kept rushing forward, sometimes singly, sometimes in desperate groups of twelve or ten upon the projecting spears of the Greeks, striving to force a lane into the phalanx, and to bring their scymetars and daggers into play. But the Greeks felt their superiority, and though the fatigue of the long continued action told heavily on their inferior numbers, the sight of the carnage that they dealt upon their assailants nerved them to fight still more fiercely on.
At last the previously unvanquished lords of Asia turned their backs and fled, and the Greeks followed, striking them down, to the water's edge, where the invaders were now hastily launching
- See the description in the 62nd section of the ninth book of Herodotus of the gallantry shown by the Persian infantry against the Lacedæmonians at Platæa. We have no similar detail of the fight at Marathon, but we know that it was long and obstinately contested (see the 113th section of the sixth book of Herodotus, and the lines from the Vespæ already quoted), and the spirit of the Persians must have been even higher at Marathon than at Platæa. In both battles it was only the true Persians and the Sacæ, who showed this valour: the other Asiatics fled like sheep.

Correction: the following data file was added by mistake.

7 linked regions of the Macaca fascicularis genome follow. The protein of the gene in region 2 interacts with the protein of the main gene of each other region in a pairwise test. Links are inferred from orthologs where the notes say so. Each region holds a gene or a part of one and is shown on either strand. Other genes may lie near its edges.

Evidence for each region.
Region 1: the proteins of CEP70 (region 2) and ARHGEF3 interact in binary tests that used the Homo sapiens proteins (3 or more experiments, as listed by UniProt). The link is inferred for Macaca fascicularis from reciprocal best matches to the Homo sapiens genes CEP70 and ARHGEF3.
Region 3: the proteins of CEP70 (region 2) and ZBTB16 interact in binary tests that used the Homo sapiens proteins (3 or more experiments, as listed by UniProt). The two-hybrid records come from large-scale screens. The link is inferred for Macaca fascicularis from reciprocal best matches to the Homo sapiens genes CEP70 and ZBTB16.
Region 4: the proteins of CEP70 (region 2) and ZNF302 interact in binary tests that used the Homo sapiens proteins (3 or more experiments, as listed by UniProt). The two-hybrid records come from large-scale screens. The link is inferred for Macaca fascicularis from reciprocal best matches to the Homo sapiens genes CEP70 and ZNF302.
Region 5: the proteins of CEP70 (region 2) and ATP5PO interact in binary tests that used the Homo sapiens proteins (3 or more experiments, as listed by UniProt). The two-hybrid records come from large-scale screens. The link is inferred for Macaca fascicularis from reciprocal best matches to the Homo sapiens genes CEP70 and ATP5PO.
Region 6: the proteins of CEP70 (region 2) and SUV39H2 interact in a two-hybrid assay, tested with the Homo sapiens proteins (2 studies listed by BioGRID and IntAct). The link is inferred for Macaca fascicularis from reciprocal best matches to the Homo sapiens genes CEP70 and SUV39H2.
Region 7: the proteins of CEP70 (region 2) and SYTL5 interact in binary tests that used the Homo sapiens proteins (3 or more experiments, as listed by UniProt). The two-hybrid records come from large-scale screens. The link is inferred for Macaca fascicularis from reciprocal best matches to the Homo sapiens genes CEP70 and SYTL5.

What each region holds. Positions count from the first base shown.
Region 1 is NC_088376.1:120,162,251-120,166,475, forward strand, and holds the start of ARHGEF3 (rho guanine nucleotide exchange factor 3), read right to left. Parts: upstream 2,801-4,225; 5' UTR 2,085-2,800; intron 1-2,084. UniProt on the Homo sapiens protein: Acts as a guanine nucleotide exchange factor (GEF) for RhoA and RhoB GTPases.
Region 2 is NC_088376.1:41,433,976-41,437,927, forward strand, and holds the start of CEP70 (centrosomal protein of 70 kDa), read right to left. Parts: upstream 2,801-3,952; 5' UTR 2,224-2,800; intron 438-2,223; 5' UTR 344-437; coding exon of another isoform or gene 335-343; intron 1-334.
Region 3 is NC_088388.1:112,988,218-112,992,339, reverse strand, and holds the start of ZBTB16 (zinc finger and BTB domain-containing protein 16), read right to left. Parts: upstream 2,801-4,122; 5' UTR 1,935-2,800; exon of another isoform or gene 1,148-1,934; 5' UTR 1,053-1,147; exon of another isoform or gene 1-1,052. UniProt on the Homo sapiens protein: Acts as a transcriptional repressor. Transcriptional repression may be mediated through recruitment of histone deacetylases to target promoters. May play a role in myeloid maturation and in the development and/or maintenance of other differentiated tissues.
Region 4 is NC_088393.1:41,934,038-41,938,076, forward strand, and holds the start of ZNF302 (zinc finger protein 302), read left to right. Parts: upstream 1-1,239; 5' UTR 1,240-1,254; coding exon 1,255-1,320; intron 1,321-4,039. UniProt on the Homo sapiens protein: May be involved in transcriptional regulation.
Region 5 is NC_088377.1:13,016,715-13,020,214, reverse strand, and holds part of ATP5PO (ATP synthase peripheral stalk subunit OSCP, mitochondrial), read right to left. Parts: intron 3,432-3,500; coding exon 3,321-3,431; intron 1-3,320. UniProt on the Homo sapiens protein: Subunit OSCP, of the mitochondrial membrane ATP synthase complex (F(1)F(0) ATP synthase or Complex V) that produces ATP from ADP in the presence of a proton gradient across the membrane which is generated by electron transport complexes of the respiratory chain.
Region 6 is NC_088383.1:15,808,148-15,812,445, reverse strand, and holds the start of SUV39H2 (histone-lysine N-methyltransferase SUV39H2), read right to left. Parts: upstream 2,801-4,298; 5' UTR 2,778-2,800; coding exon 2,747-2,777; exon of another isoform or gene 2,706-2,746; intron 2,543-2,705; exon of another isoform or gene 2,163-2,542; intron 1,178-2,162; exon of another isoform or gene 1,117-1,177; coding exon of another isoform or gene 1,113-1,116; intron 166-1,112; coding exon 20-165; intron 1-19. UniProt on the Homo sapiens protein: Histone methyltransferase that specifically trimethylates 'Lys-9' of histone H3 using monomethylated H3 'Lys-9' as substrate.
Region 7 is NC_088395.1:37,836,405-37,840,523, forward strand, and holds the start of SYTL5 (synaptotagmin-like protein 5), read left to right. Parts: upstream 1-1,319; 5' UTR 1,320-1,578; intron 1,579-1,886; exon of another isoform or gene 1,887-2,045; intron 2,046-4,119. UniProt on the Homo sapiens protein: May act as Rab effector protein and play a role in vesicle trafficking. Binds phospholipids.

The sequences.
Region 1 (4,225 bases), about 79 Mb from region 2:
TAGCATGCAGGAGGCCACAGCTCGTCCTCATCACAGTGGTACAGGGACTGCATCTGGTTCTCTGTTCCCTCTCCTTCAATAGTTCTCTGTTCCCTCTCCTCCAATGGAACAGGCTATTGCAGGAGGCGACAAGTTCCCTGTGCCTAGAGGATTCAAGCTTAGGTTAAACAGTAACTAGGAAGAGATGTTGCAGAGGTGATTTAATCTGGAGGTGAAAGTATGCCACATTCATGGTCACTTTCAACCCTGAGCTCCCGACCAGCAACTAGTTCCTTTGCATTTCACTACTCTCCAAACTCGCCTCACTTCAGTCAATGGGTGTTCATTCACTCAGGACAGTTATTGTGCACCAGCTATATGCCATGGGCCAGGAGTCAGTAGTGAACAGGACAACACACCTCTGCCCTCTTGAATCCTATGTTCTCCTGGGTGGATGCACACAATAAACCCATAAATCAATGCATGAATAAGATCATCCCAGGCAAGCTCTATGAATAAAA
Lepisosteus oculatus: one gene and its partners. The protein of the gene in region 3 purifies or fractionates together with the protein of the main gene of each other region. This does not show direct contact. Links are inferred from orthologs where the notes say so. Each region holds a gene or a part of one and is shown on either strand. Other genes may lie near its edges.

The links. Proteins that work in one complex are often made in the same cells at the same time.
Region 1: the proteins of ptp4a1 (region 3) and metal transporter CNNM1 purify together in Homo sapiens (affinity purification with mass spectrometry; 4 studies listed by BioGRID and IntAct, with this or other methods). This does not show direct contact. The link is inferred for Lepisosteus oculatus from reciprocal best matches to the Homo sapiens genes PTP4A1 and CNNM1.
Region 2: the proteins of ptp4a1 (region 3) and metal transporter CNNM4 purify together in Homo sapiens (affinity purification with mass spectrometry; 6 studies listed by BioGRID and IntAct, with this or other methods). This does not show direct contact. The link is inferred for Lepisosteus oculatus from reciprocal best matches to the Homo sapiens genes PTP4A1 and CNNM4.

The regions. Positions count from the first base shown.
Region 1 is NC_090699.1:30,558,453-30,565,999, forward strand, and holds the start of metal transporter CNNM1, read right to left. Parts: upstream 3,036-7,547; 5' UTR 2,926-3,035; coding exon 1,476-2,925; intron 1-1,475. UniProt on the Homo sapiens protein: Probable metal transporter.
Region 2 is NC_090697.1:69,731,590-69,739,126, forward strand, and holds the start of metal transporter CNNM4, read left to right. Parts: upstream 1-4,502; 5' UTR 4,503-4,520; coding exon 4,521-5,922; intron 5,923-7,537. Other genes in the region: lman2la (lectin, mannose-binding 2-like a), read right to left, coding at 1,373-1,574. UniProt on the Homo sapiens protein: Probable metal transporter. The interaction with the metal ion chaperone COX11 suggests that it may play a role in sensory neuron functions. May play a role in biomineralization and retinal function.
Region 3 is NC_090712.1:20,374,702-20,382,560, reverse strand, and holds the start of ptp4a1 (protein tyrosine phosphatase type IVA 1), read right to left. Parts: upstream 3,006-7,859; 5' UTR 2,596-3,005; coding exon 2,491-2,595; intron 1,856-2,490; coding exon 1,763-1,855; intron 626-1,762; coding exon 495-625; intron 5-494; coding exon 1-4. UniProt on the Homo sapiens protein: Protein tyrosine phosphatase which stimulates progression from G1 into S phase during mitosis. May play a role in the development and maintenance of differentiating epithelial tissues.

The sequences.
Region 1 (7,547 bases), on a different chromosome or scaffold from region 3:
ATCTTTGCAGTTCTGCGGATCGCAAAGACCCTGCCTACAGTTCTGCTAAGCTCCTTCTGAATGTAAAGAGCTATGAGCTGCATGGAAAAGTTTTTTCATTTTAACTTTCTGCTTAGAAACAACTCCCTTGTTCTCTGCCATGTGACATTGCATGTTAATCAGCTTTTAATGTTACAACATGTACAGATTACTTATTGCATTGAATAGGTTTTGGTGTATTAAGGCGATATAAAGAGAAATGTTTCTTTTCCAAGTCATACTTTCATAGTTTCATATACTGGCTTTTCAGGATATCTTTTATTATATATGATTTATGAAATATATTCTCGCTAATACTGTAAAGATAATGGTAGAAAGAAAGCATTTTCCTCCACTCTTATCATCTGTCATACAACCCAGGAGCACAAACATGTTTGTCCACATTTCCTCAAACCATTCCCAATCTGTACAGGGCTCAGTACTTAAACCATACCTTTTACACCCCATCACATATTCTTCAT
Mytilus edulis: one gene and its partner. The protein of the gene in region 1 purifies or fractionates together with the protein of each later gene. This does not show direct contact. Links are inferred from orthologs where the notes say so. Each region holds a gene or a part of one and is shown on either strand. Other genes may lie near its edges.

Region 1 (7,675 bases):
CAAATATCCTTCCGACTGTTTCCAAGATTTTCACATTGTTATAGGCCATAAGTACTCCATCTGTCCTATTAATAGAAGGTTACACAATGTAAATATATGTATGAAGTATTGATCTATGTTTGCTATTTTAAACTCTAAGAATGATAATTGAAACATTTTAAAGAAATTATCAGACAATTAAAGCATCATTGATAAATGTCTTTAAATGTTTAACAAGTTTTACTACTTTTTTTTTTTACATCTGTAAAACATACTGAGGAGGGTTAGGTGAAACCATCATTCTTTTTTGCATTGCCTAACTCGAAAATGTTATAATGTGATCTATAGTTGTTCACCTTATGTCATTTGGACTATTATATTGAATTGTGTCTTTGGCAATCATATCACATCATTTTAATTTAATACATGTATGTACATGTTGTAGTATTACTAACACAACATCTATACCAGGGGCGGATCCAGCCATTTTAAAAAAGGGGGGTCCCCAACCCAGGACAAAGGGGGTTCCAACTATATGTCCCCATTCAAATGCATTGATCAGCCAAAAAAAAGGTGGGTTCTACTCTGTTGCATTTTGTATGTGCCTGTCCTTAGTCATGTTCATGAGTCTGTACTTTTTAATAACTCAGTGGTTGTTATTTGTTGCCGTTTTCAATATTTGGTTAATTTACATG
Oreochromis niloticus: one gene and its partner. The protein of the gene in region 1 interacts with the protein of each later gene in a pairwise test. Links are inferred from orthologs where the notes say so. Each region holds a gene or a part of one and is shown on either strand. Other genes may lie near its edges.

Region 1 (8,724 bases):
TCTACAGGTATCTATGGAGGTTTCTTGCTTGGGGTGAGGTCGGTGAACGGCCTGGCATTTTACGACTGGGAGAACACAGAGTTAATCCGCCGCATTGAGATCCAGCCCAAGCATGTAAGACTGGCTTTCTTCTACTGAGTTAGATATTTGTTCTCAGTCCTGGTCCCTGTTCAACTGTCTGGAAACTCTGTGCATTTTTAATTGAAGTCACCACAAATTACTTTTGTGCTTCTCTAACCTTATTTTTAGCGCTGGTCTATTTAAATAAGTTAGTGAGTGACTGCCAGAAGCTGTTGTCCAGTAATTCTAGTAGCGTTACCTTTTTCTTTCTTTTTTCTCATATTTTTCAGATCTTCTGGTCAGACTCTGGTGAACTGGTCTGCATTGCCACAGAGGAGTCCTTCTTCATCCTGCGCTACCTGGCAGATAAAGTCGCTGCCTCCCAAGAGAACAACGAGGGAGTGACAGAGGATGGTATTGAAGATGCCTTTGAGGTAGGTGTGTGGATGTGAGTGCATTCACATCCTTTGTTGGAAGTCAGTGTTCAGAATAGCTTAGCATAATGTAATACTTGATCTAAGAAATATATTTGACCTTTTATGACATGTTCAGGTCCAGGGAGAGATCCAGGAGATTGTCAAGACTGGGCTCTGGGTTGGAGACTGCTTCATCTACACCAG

The flying Mede, his shaftless broken bow;
The fiery Greek, his red pursuing spear;
Mountains above. Earth's, Ocean's plain below,
Death in the front. Destruction in the rear!
Such was the scene. — Byron's Childe Harold.